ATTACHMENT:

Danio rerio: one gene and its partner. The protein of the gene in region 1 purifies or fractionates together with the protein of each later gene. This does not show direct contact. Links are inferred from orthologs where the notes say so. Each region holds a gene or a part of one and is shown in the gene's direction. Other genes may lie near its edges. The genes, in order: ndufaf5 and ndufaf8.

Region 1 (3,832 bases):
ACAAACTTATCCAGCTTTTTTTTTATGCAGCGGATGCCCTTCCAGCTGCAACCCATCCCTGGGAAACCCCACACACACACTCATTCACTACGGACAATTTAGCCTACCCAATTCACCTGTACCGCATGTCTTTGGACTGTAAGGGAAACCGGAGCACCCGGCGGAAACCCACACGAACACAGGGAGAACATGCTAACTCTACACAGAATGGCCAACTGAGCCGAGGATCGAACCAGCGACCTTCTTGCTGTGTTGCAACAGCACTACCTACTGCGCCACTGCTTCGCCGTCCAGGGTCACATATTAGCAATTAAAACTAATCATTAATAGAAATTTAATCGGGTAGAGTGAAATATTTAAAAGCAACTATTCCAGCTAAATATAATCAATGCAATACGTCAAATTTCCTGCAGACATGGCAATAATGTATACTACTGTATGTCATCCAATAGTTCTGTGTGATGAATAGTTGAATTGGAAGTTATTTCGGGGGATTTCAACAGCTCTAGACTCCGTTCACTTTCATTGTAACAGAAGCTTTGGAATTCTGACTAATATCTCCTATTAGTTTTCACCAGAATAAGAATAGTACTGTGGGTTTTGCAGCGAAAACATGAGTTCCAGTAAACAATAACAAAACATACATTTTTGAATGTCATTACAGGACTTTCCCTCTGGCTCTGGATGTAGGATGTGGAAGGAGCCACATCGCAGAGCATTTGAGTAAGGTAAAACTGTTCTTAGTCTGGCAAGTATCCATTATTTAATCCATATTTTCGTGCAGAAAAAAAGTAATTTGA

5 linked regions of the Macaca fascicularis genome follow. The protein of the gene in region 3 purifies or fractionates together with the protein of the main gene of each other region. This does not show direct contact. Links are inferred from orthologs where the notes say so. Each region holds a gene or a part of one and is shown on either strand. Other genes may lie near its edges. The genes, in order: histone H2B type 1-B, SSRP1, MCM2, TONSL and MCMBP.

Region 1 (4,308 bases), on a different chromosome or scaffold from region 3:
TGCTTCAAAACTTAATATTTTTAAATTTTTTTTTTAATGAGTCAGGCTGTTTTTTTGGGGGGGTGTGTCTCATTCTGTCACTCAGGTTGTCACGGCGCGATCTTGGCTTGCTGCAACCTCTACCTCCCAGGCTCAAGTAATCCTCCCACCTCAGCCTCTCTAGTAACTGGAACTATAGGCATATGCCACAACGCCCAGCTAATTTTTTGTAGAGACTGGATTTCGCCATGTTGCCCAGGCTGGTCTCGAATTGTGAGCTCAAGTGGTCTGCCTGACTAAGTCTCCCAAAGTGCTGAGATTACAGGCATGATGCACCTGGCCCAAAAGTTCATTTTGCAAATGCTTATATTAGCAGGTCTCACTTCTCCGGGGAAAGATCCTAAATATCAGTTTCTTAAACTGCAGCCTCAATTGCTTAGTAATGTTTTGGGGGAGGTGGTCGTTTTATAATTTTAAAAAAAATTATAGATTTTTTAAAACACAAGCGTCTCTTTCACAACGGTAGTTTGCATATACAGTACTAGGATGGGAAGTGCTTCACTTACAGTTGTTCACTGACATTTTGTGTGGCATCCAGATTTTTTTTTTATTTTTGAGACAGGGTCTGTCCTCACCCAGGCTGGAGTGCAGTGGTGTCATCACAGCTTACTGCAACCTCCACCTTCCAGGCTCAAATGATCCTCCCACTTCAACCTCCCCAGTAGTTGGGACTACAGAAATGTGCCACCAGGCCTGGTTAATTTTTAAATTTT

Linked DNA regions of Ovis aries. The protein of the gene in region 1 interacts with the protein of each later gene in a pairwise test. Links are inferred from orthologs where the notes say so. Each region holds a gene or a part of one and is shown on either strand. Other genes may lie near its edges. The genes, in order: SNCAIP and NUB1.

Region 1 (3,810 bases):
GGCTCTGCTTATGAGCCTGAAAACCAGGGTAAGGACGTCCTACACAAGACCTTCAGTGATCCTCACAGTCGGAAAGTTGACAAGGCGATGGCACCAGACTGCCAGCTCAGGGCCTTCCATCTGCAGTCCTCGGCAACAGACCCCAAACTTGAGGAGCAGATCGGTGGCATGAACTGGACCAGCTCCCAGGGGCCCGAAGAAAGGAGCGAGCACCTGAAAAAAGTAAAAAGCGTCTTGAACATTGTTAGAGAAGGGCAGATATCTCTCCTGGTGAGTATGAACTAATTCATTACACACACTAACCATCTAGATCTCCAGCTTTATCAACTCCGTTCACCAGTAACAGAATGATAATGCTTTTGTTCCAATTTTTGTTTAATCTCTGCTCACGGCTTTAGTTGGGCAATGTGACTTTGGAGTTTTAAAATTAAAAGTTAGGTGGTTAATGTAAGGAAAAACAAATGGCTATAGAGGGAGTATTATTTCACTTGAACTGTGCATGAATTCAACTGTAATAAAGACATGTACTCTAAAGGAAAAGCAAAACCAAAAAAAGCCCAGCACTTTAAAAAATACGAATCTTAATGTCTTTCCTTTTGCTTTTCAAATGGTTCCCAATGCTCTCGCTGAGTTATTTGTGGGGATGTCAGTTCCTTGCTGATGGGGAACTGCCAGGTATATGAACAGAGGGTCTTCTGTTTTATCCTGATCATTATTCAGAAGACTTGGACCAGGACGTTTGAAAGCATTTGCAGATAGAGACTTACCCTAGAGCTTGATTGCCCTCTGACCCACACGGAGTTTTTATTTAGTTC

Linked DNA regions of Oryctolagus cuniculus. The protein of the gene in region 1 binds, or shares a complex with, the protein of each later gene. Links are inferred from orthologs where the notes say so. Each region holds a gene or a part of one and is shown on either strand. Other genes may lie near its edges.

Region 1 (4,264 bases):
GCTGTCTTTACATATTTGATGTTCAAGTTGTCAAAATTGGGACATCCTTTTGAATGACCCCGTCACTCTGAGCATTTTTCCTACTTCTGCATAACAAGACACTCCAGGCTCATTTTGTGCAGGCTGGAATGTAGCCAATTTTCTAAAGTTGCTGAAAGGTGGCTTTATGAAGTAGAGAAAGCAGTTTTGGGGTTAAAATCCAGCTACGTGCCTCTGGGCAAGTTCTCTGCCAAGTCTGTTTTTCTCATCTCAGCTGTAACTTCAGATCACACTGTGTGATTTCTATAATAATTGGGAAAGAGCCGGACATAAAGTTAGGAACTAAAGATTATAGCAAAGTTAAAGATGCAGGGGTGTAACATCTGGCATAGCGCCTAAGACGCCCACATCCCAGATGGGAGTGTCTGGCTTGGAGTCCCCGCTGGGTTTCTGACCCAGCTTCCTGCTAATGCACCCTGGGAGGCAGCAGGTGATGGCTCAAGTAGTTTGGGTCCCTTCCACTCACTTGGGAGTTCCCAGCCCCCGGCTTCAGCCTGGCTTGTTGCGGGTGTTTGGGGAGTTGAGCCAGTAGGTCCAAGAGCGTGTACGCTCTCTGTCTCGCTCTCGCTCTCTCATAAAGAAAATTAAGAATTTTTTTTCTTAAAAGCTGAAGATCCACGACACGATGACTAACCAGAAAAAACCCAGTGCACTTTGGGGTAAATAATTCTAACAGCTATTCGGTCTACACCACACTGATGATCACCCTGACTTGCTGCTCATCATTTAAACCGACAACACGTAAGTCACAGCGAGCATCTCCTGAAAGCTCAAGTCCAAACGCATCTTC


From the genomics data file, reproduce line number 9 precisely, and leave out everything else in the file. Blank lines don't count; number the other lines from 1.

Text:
GGCTCTGCTTATGAGCCTGAAAACCAGGGTAAGGACGTCCTACACAAGACCTTCAGTGATCCTCACAGTCGGAAAGTTGACAAGGCGATGGCACCAGACTGCCAGCTCAGGGCCTTCCATCTGCAGTCCTCGGCAACAGACCCCAAACTTGAGGAGCAGATCGGTGGCATGAACTGGACCAGCTCCCAGGGGCCCGAAGAAAGGAGCGAGCACCTGAAAAAAGTAAAAAGCGTCTTGAACATTGTTAGAGAAGGGCAGATATCTCTCCTGGTGAGTATGAACTAATTCATTACACACACTAACCATCTAGATCTCCAGCTTTATCAACTCCGTTCACCAGTAACAGAATGATAATGCTTTTGTTCCAATTTTTGTTTAATCTCTGCTCACGGCTTTAGTTGGGCAATGTGACTTTGGAGTTTTAAAATTAAAAGTTAGGTGGTTAATGTAAGGAAAAACAAATGGCTATAGAGGGAGTATTATTTCACTTGAACTGTGCATGAATTCAACTGTAATAAAGACATGTACTCTAAAGGAAAAGCAAAACCAAAAAAAGCCCAGCACTTTAAAAAATACGAATCTTAATGTCTTTCCTTTTGCTTTTCAAATGGTTCCCAATGCTCTCGCTGAGTTATTTGTGGGGATGTCAGTTCCTTGCTGATGGGGAACTGCCAGGTATATGAACAGAGGGTCTTCTGTTTTATCCTGATCATTATTCAGAAGACTTGGACCAGGACGTTTGAAAGCATTTGCAGATAGAGACTTACCCTAGAGCTTGATTGCCCTCTGACCCACACGGAGTTTTTATTTAGTTC